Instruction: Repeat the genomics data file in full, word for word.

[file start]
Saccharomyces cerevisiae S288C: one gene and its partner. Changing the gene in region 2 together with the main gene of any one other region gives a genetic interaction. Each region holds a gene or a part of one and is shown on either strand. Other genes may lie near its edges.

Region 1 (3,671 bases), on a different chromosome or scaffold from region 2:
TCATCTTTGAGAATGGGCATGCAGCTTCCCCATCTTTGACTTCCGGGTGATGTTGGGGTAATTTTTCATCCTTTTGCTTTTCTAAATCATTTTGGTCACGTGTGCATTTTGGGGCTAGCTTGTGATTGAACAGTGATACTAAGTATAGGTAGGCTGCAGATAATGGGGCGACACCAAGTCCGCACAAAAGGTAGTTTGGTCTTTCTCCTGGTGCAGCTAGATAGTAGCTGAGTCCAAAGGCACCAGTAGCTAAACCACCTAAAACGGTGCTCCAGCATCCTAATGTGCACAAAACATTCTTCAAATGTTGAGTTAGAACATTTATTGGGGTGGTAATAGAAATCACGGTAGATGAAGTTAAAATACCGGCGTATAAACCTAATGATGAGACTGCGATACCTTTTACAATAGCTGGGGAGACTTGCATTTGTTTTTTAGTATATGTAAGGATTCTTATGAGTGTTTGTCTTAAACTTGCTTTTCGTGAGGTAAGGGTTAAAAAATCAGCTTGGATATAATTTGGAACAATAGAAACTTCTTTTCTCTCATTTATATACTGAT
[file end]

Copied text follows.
Saccharomyces cerevisiae S288C: one gene and its partner. Changing the gene in region 2 together with the main gene of any one other region gives a genetic interaction. Each region holds a gene or a part of one and is shown on either strand. Other genes may lie near its edges.

Region 1 (3,671 bases), on a different chromosome or scaffold from region 2:
TCATCTTTGAGAATGGGCATGCAGCTTCCCCATCTTTGACTTCCGGGTGATGTTGGGGTAATTTTTCATCCTTTTGCTTTTCTAAATCATTTTGGTCACGTGTGCATTTTGGGGCTAGCTTGTGATTGAACAGTGATACTAAGTATAGGTAGGCTGCAGATAATGGGGCGACACCAAGTCCGCACAAAAGGTAGTTTGGTCTTTCTCCTGGTGCAGCTAGATAGTAGCTGAGTCCAAAGGCACCAGTAGCTAAACCACCTAAAACGGTGCTCCAGCATCCTAATGTGCACAAAACATTCTTCAAATGTTGAGTTAGAACATTTATTGGGGTGGTAATAGAAATCACGGTAGATGAAGTTAAAATACCGGCGTATAAACCTAATGATGAGACTGCGATACCTTTTACAATAGCTGGGGAGACTTGCATTTGTTTTTTAGTATATGTAAGGATTCTTATGAGTGTTTGTCTTAAACTTGCTTTTCGTGAGGTAAGGGTTAAAAAATCAGCTTGGATATAATTTGGAACAATAGAAACTTCTTTTCTCTCATTTATATACTGAT